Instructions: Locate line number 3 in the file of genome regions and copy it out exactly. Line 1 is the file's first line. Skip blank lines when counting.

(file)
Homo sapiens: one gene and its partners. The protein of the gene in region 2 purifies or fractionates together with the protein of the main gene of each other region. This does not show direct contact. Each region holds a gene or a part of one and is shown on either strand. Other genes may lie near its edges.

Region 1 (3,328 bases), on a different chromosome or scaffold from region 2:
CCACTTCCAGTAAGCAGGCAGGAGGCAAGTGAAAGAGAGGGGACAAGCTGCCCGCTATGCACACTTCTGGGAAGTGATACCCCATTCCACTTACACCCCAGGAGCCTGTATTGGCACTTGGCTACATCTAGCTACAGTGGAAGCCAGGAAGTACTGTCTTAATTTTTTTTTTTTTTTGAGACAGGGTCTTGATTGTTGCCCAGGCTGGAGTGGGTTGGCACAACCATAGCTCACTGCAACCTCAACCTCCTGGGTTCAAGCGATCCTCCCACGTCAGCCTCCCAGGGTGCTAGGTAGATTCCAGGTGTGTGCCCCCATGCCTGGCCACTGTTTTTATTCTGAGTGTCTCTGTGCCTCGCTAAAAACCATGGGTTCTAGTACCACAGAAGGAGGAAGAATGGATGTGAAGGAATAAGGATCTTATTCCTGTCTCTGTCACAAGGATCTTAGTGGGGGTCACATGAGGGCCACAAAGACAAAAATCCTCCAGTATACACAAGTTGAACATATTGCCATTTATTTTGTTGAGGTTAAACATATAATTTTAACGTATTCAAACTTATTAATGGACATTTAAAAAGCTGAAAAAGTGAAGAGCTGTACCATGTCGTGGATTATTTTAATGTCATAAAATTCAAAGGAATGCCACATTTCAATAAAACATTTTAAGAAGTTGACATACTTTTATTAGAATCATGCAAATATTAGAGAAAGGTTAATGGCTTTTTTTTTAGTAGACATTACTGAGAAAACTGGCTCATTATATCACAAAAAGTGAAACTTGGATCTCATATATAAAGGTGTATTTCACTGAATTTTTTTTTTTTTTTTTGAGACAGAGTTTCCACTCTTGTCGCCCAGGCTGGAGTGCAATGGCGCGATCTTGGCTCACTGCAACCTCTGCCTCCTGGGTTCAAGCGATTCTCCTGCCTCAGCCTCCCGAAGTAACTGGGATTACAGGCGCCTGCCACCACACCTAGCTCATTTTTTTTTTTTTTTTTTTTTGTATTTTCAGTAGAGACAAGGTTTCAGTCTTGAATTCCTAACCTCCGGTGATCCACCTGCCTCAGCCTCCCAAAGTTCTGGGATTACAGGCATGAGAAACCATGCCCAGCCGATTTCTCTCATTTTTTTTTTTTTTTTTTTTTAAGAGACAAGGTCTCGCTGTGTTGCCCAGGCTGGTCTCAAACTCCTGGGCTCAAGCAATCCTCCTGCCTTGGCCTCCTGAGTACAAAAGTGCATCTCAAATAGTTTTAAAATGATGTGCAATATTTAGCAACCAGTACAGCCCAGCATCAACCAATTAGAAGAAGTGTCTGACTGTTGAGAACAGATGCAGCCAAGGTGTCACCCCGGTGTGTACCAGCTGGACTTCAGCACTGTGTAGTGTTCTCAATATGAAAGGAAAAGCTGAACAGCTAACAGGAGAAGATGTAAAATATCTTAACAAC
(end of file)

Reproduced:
CCACTTCCAGTAAGCAGGCAGGAGGCAAGTGAAAGAGAGGGGACAAGCTGCCCGCTATGCACACTTCTGGGAAGTGATACCCCATTCCACTTACACCCCAGGAGCCTGTATTGGCACTTGGCTACATCTAGCTACAGTGGAAGCCAGGAAGTACTGTCTTAATTTTTTTTTTTTTTTGAGACAGGGTCTTGATTGTTGCCCAGGCTGGAGTGGGTTGGCACAACCATAGCTCACTGCAACCTCAACCTCCTGGGTTCAAGCGATCCTCCCACGTCAGCCTCCCAGGGTGCTAGGTAGATTCCAGGTGTGTGCCCCCATGCCTGGCCACTGTTTTTATTCTGAGTGTCTCTGTGCCTCGCTAAAAACCATGGGTTCTAGTACCACAGAAGGAGGAAGAATGGATGTGAAGGAATAAGGATCTTATTCCTGTCTCTGTCACAAGGATCTTAGTGGGGGTCACATGAGGGCCACAAAGACAAAAATCCTCCAGTATACACAAGTTGAACATATTGCCATTTATTTTGTTGAGGTTAAACATATAATTTTAACGTATTCAAACTTATTAATGGACATTTAAAAAGCTGAAAAAGTGAAGAGCTGTACCATGTCGTGGATTATTTTAATGTCATAAAATTCAAAGGAATGCCACATTTCAATAAAACATTTTAAGAAGTTGACATACTTTTATTAGAATCATGCAAATATTAGAGAAAGGTTAATGGCTTTTTTTTTAGTAGACATTACTGAGAAAACTGGCTCATTATATCACAAAAAGTGAAACTTGGATCTCATATATAAAGGTGTATTTCACTGAATTTTTTTTTTTTTTTTTGAGACAGAGTTTCCACTCTTGTCGCCCAGGCTGGAGTGCAATGGCGCGATCTTGGCTCACTGCAACCTCTGCCTCCTGGGTTCAAGCGATTCTCCTGCCTCAGCCTCCCGAAGTAACTGGGATTACAGGCGCCTGCCACCACACCTAGCTCATTTTTTTTTTTTTTTTTTTTTGTATTTTCAGTAGAGACAAGGTTTCAGTCTTGAATTCCTAACCTCCGGTGATCCACCTGCCTCAGCCTCCCAAAGTTCTGGGATTACAGGCATGAGAAACCATGCCCAGCCGATTTCTCTCATTTTTTTTTTTTTTTTTTTTTAAGAGACAAGGTCTCGCTGTGTTGCCCAGGCTGGTCTCAAACTCCTGGGCTCAAGCAATCCTCCTGCCTTGGCCTCCTGAGTACAAAAGTGCATCTCAAATAGTTTTAAAATGATGTGCAATATTTAGCAACCAGTACAGCCCAGCATCAACCAATTAGAAGAAGTGTCTGACTGTTGAGAACAGATGCAGCCAAGGTGTCACCCCGGTGTGTACCAGCTGGACTTCAGCACTGTGTAGTGTTCTCAATATGAAAGGAAAAGCTGAACAGCTAACAGGAGAAGATGTAAAATATCTTAACAAC